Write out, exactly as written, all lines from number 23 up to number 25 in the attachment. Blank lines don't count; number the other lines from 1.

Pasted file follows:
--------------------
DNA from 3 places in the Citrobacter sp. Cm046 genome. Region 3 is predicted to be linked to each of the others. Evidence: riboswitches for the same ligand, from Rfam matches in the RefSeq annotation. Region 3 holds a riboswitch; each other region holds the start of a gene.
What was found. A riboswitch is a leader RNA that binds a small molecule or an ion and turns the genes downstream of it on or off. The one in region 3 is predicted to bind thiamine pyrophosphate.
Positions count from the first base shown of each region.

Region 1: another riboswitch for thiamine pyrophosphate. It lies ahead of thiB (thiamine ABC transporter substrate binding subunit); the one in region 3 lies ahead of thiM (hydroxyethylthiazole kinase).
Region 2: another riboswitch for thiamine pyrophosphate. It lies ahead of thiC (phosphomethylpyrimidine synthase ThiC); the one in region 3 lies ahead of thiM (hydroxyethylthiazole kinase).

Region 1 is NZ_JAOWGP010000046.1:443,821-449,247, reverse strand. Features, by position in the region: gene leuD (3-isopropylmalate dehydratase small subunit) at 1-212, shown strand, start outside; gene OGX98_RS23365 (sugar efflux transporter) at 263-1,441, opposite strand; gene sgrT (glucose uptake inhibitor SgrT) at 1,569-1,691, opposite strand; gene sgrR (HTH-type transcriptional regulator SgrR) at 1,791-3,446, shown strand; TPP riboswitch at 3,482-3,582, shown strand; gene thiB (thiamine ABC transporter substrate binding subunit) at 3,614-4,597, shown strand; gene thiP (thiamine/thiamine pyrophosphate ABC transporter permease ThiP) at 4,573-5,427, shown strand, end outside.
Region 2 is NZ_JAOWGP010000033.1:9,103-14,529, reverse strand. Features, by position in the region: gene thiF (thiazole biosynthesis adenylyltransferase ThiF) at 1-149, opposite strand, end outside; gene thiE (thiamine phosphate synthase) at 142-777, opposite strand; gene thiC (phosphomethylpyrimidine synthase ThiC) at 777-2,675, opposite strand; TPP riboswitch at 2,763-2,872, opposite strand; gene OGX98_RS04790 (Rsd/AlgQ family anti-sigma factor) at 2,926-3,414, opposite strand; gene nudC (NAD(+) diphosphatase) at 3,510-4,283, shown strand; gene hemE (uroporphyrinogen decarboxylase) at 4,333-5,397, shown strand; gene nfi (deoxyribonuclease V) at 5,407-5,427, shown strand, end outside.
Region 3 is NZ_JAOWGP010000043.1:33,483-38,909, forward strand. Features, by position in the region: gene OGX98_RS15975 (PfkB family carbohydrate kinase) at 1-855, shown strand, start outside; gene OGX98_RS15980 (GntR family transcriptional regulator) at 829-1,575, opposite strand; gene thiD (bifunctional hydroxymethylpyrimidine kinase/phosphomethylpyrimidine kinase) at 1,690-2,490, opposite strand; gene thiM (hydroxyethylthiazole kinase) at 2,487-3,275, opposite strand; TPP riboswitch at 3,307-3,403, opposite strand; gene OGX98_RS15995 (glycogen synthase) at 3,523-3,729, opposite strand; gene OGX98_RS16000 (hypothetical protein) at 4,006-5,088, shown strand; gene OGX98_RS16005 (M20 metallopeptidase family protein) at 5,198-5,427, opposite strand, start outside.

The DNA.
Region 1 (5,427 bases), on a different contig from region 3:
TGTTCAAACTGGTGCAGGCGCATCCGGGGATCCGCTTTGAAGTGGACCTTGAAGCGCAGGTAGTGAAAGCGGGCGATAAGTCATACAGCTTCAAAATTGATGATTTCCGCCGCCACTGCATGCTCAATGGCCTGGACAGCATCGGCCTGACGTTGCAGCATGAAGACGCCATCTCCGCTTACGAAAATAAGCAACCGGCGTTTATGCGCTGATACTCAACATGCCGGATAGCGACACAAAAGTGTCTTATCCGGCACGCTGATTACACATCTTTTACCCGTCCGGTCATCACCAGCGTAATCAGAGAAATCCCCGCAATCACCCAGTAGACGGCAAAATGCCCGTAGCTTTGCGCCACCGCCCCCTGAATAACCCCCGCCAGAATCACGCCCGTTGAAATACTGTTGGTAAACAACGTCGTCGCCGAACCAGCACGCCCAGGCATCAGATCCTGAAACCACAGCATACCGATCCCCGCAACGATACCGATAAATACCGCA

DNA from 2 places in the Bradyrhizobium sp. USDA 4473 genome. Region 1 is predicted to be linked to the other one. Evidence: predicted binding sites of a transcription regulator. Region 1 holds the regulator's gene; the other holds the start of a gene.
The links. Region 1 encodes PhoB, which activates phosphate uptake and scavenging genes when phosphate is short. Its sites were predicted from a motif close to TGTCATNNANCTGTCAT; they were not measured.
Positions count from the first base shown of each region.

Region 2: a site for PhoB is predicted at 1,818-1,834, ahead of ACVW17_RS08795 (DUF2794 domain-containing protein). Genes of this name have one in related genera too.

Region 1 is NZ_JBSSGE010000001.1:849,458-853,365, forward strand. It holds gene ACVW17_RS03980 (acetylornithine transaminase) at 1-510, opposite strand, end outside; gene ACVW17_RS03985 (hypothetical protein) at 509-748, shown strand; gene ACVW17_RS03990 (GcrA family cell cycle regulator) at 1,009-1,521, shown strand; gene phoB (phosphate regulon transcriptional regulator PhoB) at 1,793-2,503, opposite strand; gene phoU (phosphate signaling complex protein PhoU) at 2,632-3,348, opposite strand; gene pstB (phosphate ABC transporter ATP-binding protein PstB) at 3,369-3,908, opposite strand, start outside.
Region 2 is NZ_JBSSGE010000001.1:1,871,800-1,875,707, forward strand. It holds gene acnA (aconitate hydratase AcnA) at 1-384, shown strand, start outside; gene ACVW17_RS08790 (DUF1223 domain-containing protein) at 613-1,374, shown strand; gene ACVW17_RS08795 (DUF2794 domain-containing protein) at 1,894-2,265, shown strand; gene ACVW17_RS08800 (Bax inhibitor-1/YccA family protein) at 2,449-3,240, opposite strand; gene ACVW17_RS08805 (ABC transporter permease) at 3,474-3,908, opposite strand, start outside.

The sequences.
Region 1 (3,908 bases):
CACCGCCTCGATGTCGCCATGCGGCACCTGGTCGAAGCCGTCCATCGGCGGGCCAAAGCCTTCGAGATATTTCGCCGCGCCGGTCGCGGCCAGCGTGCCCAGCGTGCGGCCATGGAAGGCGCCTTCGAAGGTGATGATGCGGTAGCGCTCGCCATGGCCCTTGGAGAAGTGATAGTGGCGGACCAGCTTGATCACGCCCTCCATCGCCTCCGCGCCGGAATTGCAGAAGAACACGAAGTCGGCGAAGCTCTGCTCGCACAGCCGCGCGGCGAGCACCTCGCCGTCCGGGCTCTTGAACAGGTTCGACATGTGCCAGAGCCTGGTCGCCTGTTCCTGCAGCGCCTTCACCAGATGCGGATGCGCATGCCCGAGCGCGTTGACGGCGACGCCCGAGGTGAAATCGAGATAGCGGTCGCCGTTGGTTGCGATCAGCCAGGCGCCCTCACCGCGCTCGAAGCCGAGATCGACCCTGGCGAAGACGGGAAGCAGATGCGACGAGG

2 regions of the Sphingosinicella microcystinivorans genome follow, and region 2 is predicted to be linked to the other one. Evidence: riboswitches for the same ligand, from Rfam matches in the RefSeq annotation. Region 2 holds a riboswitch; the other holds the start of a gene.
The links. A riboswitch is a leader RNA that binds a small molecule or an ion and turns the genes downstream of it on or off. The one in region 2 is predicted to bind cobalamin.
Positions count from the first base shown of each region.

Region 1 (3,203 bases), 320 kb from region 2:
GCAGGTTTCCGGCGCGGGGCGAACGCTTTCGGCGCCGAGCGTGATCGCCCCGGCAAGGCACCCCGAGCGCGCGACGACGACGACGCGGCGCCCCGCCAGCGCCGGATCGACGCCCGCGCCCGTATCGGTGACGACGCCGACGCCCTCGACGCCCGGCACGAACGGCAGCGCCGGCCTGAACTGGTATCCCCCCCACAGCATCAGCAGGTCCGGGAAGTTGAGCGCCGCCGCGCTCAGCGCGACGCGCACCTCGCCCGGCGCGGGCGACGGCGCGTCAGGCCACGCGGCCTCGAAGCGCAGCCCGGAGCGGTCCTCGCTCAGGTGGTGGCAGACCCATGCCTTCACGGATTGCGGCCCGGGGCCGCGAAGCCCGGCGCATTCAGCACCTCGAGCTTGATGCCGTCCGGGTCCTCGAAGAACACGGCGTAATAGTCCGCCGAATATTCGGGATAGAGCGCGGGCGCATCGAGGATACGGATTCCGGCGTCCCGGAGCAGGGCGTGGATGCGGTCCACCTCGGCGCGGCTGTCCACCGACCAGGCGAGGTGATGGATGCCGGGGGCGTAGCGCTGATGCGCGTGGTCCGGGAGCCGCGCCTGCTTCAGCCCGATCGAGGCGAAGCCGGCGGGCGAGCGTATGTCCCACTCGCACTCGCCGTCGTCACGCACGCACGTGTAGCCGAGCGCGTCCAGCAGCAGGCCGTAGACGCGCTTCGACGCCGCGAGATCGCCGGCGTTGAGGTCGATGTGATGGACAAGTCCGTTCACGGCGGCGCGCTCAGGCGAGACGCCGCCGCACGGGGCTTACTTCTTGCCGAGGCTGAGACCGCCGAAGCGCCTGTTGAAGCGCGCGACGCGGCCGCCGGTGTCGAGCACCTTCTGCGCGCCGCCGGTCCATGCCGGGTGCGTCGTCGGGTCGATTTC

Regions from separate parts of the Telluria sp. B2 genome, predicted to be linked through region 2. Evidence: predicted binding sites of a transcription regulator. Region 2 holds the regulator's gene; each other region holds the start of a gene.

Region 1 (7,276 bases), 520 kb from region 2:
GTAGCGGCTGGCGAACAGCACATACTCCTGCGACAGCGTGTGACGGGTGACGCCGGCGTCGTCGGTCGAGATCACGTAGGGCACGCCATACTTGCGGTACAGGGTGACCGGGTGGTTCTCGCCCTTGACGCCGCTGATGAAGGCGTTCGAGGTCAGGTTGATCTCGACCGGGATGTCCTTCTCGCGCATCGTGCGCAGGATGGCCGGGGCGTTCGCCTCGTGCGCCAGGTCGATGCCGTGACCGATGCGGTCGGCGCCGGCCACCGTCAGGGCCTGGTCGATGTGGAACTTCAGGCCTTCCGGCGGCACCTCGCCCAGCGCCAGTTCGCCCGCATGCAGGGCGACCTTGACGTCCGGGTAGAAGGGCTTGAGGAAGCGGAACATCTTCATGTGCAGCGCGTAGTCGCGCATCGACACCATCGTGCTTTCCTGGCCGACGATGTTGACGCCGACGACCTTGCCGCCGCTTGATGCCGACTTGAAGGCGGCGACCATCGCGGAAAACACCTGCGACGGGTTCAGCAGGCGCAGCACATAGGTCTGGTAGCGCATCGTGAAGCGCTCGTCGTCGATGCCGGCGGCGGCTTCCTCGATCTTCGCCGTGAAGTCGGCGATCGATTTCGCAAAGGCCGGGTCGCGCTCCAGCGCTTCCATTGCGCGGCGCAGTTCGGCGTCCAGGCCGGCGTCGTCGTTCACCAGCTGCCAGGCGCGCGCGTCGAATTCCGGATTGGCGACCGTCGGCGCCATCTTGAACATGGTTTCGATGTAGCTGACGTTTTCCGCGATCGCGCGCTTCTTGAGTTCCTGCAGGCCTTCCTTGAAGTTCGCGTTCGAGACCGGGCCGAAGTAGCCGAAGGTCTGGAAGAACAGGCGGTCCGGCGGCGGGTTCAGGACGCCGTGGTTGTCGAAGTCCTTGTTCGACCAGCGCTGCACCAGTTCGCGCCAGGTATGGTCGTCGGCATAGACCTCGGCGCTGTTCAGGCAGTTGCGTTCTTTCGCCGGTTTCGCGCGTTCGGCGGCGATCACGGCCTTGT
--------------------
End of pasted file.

Positions count from the first base shown of each region.

Region 1 (3,203 bases), 320 kb from region 2:
GCAGGTTTCCGGCGCGGGGCGAACGCTTTCGGCGCCGAGCGTGATCGCCCCGGCAAGGCACCCCGAGCGCGCGACGACGACGACGCGGCGCCCCGCCAGCGCCGGATCGACGCCCGCGCCCGTATCGGTGACGACGCCGACGCCCTCGACGCCCGGCACGAACGGCAGCGCCGGCCTGAACTGGTATCCCCCCCACAGCATCAGCAGGTCCGGGAAGTTGAGCGCCGCCGCGCTCAGCGCGACGCGCACCTCGCCCGGCGCGGGCGACGGCGCGTCAGGCCACGCGGCCTCGAAGCGCAGCCCGGAGCGGTCCTCGCTCAGGTGGTGGCAGACCCATGCCTTCACGGATTGCGGCCCGGGGCCGCGAAGCCCGGCGCATTCAGCACCTCGAGCTTGATGCCGTCCGGGTCCTCGAAGAACACGGCGTAATAGTCCGCCGAATATTCGGGATAGAGCGCGGGCGCATCGAGGATACGGATTCCGGCGTCCCGGAGCAGGGCGTGGATGCGGTCCACCTCGGCGCGGCTGTCCACCGACCAGGCGAGGTGATGGATGCCGGGGGCGTAGCGCTGATGCGCGTGGTCCGGGAGCCGCGCCTGCTTCAGCCCGATCGAGGCGAAGCCGGCGGGCGAGCGTATGTCCCACTCGCACTCGCCGTCGTCACGCACGCACGTGTAGCCGAGCGCGTCCAGCAGCAGGCCGTAGACGCGCTTCGACGCCGCGAGATCGCCGGCGTTGAGGTCGATGTGATGGACAAGTCCGTTCACGGCGGCGCGCTCAGGCGAGACGCCGCCGCACGGGGCTTACTTCTTGCCGAGGCTGAGACCGCCGAAGCGCCTGTTGAAGCGCGCGACGCGGCCGCCGGTGTCGAGCACCTTCTGCGCGCCGCCGGTCCATGCCGGGTGCGTCGTCGGGTCGATTTC